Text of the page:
Bay Haven Farm is situated on nearly 40 acres at the base of the Blue
Ridge Mountains. It is a lovely location with mountain views in three
directions. The Blue Ridge does not only appear within a stones throw
to our very immediate west, but continues to stretch further in the
distance to the southwest as it borders the Shenandoah River. In spite
of civilization seemingly closing in quicker than we’d like, we find a
great amount of peace and solitude perched on our 40 acre high spot at
the base of the Blue Ridge.
The farm is currently home to
several Cleveland Bay Horses, several working livestock guard dogs, and a
small herd of cattle. This resident list would not be complete without
the large gaggle of Free Range Turkeys that are raised seasonally for
the Thanksgiving holiday.
We work the
farm and care for all the animals ourselves as a small human family of
four. We have arranged our farm so that our animals can all live out
naturally on pasture with access to plenty of forage and field shelter.
The barn is usually only occupied during cold weather foaling or on the
rare occasion of injury.
The theme of the homestead is unmistakeable
with it’s modest reproduction farmhouse in dark gray with white trim
and it’s out-buildings all with bright red paint and white trim. Our
home is a small New England style historic reproduction salt box
noticeably smaller than the barn that sits less than 100 yards away.
The property has been a work in progress since we purchased it as raw
land in April of 2004.
Early in 2003 we began our
Cleveland Bay breeding program. We searched long and hard to find just
the right breed. As we became more focused on the Cleveland Bay we took
a trip to Wales, UK late in 2002. It was at this time, after meeting
some very gracious Cleveland Bay people and their amazing horses, we
knew more than ever that this was definitely the breed for us. Now,
17 years later, we are pleased with the strides and accomplishments we
have made with the breed and the friendships we have developed with
those who solidified our interest and have encouraged us along the way. During this time we became the largest producer
of pure bred Cleveland Bays in North America; and in some instances when
8 foals were born in a year were the largest single producer in the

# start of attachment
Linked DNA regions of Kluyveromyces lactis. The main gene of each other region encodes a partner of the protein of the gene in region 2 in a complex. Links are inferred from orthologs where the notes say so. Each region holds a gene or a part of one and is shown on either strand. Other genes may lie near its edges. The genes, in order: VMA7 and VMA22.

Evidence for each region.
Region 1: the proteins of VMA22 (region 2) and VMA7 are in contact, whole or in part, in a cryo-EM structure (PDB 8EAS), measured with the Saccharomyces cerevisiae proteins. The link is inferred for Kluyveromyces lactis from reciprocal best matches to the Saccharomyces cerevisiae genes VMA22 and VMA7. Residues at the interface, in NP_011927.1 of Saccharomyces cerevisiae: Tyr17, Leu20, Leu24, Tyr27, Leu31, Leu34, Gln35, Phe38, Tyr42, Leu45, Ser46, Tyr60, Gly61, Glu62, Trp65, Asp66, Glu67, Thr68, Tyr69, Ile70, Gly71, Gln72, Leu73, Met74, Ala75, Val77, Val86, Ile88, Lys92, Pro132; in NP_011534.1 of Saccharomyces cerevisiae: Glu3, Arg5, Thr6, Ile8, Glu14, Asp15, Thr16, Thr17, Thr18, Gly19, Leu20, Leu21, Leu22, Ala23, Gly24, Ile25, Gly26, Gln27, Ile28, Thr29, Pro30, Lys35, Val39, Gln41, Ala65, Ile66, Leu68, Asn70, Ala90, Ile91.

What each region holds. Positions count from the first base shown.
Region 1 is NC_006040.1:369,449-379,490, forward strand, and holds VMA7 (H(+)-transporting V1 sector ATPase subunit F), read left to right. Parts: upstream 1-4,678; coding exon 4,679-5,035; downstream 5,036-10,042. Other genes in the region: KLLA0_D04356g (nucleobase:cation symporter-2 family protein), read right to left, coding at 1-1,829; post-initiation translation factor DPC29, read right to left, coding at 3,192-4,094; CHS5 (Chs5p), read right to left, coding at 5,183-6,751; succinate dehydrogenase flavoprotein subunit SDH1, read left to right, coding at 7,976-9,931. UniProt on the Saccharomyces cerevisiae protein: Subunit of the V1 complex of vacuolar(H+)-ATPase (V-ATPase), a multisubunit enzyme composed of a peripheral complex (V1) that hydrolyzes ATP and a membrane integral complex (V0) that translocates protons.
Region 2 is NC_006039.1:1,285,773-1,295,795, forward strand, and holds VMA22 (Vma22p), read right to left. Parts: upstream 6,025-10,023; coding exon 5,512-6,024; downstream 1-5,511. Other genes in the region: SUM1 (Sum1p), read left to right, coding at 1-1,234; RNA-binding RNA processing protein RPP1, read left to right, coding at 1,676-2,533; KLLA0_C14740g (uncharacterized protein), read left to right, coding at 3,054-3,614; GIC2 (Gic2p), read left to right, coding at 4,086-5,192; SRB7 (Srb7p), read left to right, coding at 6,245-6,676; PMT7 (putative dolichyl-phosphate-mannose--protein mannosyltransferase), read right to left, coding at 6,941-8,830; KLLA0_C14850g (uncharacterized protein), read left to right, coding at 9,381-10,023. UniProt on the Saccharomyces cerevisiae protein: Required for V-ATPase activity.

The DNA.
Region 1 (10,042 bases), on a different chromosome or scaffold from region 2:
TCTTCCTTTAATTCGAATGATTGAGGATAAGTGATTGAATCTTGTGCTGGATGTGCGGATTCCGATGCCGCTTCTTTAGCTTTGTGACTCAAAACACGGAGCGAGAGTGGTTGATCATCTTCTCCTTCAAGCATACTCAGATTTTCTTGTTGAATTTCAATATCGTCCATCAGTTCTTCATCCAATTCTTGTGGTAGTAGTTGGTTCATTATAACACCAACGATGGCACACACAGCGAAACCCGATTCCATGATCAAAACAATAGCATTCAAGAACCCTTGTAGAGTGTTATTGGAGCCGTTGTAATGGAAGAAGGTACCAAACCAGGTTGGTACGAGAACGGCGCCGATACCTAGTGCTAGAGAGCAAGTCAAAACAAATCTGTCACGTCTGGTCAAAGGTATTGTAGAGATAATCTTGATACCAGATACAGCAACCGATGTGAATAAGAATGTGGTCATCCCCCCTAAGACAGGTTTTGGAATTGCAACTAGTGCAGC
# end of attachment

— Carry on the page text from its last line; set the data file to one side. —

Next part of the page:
world. We are pleased with the contributions we have made to the breed
and the population.
live out with the stallion, mares and foals all living
together in a herd environment. (pictured above with a young filly foal
is our stallion, Joe). In the last couple of years we have made a decision
to downsize our Cleveland Bay breeding operation and will only produce a
couple foals a year now going forward for as long as our more senior
Clevelands choose to and are able to. Once a herd of just over 20 horses; we are now home to as many as can be counted on one hand.
We have had a number of livestock guard dogs over the years. Our current
canid livestock protection unit consists of Oz (Anatolian), Floki (a Kangal dog), Peetz (a Boerboel) and Finn (Rottweiler) Oz and Caesar reside in the barnyard. Oz is
well into his golden years at 9 years old in 2019 and does
his best to look after the few hens that remain and the seasonal turkeys. Peetz finds himself at 7 years old now and does the best he can
with bad hips and elbows. He has finally learned to stop torturing the
hens and is a nice companion for Oz at the barnyard and the two are
good buddies. Caesar has a head the size of a watermelon (the big kind,
not the small round seedless ones) and in spite of his physical
limitations his heart is (figuratively) as large as his head. Floki stays close to the house and manages to look after
and patrol all the other fields with Finn. Finn is not really a farm dog; although he has taken well to
droving the cattle. Finn is Floki’s companion and my occasional running
& rucking partner. Although most predators know to stay away and
go “around” our fencing, Flok and Finn manage to take care of the
unwelcome ground hogs, opossums, raccoons and the occasional fox. The
foxes and coyotes usually steer clear as the dogs on duty at the farm
are constantly reminding them its best that they not to choose to pass
through. Although most of the crew has now grown elderly (and in
Peetzs' case a little bit broken) we adore them. They are not just
livestock guardians, they are family.